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Re: Fw: Theropod vs. synapsid: golden eagle kills sika deer in Russia
On Tue, Sep 24th, 2013 at 2:49 PM, Jura <email@example.com> wrote:
> I'd argue that they probably represent typical behaviour more than atypical
> just due to the
> sheer rarity of fossilization.
There is also the argument that because fossilisation is so rare, we generally
lack a large enough
sample size in order to confidently say anything about typical behaviour.
Catching an eagle in the
act of killing a deer with an automatic camera is just such a rare event.
No-one would suggest that
it represents typical golden eagle behaviour though.
Most predators prefer prey that offer the most rewards balanced with the least
risk to themselves.
Even when the odds seem to be in favour of the predator, caution is still often
snakes will usually bite and release rodents quickly, to prevent the risk of
them biting back. Great
white sharks ambush pinipeds from below, also using a quick bite-and-release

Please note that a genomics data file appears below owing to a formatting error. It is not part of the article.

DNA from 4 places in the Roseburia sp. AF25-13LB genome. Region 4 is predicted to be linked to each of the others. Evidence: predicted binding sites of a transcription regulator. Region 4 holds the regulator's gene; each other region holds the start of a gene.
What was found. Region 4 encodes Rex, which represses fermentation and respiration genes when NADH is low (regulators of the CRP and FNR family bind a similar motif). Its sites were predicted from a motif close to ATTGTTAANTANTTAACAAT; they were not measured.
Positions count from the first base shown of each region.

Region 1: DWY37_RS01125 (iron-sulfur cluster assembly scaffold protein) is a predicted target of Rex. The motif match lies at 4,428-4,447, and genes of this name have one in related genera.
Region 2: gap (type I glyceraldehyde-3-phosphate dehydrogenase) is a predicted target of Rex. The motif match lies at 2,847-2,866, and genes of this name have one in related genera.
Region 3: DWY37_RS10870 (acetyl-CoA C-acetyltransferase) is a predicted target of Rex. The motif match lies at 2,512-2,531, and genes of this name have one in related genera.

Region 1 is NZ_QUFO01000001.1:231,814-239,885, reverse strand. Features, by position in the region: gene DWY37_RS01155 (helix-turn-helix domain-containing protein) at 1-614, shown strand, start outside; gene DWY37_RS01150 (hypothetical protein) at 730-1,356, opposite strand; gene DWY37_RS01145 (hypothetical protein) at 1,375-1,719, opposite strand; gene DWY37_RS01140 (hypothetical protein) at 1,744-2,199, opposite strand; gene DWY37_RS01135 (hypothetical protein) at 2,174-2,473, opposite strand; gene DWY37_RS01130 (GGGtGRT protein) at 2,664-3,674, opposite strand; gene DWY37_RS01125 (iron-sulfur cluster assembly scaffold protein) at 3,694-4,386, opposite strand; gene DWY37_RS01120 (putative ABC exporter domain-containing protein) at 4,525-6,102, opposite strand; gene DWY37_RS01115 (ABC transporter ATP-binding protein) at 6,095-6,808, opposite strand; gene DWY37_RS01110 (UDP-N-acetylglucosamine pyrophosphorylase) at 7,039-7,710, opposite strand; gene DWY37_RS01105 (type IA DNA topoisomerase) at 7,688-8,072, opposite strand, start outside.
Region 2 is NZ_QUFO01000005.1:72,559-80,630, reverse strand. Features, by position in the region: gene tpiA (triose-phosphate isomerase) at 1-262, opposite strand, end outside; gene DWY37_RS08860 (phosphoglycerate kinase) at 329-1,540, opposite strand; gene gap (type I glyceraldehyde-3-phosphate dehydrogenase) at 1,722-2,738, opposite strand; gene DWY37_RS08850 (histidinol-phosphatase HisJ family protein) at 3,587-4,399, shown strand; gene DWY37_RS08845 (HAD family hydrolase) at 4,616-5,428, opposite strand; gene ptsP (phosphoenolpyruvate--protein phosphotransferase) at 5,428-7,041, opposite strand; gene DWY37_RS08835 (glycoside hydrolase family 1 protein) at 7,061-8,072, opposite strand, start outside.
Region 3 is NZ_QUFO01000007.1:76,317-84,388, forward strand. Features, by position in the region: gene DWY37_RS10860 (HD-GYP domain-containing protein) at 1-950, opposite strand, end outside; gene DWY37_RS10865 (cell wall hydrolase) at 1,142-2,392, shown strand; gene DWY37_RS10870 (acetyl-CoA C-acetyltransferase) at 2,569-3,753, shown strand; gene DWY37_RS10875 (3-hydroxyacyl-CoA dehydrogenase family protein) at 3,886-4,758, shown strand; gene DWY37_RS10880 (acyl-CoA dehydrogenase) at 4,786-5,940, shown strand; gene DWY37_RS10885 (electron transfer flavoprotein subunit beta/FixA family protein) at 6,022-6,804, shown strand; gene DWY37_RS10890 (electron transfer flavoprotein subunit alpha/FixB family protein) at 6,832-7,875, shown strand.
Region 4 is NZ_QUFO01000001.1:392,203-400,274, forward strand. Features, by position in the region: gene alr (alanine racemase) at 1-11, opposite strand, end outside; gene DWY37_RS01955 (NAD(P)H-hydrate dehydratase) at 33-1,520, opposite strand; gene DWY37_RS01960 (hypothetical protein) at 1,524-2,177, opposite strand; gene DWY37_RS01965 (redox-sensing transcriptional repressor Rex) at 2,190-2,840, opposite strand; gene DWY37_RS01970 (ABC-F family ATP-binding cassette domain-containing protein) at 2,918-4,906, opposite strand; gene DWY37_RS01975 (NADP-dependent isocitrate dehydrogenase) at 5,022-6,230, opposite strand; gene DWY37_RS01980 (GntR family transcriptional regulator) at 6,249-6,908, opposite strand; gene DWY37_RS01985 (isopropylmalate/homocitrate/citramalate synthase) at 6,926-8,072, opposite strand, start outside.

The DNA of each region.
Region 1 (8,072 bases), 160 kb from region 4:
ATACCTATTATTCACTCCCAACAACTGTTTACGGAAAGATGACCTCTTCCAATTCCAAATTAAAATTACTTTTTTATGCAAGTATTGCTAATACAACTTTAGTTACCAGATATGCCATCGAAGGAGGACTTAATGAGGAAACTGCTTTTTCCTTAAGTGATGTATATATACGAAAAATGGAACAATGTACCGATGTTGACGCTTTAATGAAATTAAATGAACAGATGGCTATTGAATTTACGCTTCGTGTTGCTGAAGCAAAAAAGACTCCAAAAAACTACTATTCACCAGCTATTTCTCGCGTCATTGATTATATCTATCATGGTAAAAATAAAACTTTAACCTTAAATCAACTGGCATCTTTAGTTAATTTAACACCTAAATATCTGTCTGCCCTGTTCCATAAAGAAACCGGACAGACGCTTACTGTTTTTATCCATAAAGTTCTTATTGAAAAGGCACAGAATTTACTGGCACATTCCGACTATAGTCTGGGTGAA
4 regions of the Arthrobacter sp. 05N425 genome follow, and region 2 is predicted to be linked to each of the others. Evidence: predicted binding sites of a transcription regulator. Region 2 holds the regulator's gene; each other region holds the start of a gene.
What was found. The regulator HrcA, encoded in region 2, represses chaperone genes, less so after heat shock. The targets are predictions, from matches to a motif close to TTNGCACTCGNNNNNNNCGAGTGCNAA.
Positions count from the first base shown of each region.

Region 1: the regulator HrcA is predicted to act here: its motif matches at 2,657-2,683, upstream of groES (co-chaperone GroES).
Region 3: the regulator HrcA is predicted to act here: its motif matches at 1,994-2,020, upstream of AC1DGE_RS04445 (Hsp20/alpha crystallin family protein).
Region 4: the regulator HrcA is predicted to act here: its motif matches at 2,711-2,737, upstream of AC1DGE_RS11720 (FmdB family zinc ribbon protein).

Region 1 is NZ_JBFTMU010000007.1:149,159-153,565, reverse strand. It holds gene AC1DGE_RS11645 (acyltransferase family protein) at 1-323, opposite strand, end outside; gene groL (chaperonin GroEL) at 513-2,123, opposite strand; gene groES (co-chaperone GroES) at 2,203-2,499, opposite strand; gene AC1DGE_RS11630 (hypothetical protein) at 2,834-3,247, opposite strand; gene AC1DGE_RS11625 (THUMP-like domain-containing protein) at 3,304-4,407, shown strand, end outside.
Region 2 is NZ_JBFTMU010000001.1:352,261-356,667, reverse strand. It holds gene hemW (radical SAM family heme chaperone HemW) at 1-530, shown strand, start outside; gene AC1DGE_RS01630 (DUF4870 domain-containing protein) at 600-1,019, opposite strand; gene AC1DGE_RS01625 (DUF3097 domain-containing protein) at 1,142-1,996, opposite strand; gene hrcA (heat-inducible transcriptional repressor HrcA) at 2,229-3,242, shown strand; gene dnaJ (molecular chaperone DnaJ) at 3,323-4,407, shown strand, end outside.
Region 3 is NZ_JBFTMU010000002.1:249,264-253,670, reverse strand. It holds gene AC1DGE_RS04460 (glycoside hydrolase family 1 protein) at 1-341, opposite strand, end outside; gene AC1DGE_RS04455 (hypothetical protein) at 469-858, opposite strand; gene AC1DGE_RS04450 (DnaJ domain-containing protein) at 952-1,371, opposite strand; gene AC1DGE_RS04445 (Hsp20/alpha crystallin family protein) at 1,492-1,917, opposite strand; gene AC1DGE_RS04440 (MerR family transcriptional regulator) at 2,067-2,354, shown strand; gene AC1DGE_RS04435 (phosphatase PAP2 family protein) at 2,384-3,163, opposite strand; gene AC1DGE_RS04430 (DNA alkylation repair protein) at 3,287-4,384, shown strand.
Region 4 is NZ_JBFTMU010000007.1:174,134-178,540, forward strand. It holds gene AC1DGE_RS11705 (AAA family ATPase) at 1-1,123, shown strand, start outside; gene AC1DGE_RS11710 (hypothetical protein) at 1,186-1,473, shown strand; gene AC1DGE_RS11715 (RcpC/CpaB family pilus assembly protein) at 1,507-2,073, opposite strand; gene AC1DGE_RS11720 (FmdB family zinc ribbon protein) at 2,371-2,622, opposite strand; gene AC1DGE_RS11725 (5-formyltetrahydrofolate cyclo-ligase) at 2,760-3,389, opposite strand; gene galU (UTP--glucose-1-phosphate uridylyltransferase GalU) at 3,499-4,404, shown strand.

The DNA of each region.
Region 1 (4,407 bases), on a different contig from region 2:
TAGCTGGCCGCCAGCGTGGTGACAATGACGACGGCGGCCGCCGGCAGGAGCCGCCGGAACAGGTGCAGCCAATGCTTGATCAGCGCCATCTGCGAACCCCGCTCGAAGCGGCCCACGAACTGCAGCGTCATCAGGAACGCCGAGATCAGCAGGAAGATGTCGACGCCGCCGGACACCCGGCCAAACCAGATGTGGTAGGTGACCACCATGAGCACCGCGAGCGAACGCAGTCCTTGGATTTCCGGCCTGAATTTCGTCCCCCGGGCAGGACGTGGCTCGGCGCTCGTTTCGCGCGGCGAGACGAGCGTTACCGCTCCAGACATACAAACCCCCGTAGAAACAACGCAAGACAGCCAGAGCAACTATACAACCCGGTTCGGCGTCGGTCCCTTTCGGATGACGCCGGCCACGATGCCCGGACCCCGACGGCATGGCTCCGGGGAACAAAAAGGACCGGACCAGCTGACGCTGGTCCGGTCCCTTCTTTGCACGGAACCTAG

minimises the risk of injury to the predator. Tackling prey of similar (or
greater) body mass seems
to be a rarity amongst modern large predators, unless the predators outnumber
> >> From: Dann Pigdon <firstname.lastname@example.org>
> >>To: email@example.com
> >>Sent: Monday, 23 September 2013 6:27 PM
> >>Subject: Re: Theropod vs. synapsid: golden eagle kills sika deer in Russia
> >>Golden eagles usually only resort to tackling such risky large prey during
> >>the winter, when
> >>prey become scarce. If given a choice, they'd much rather be tackling
> >>something smaller and
> >>risky (as would any carnivore).
> >>It makes you wonder whether some of the predator/prey associations infered
> >>from the fossil
> >>(Deinonychus/Tenontosaurus, Velociraptor/Protoceratops, etc) represent
> >>typical behaviour, or
> >>whether they represent rare occurances born out of occasional desperation.
Spatial Data Analyst Australian Dinosaurs
Melbourne, Australia http://home.alphalink.com.au/~dannj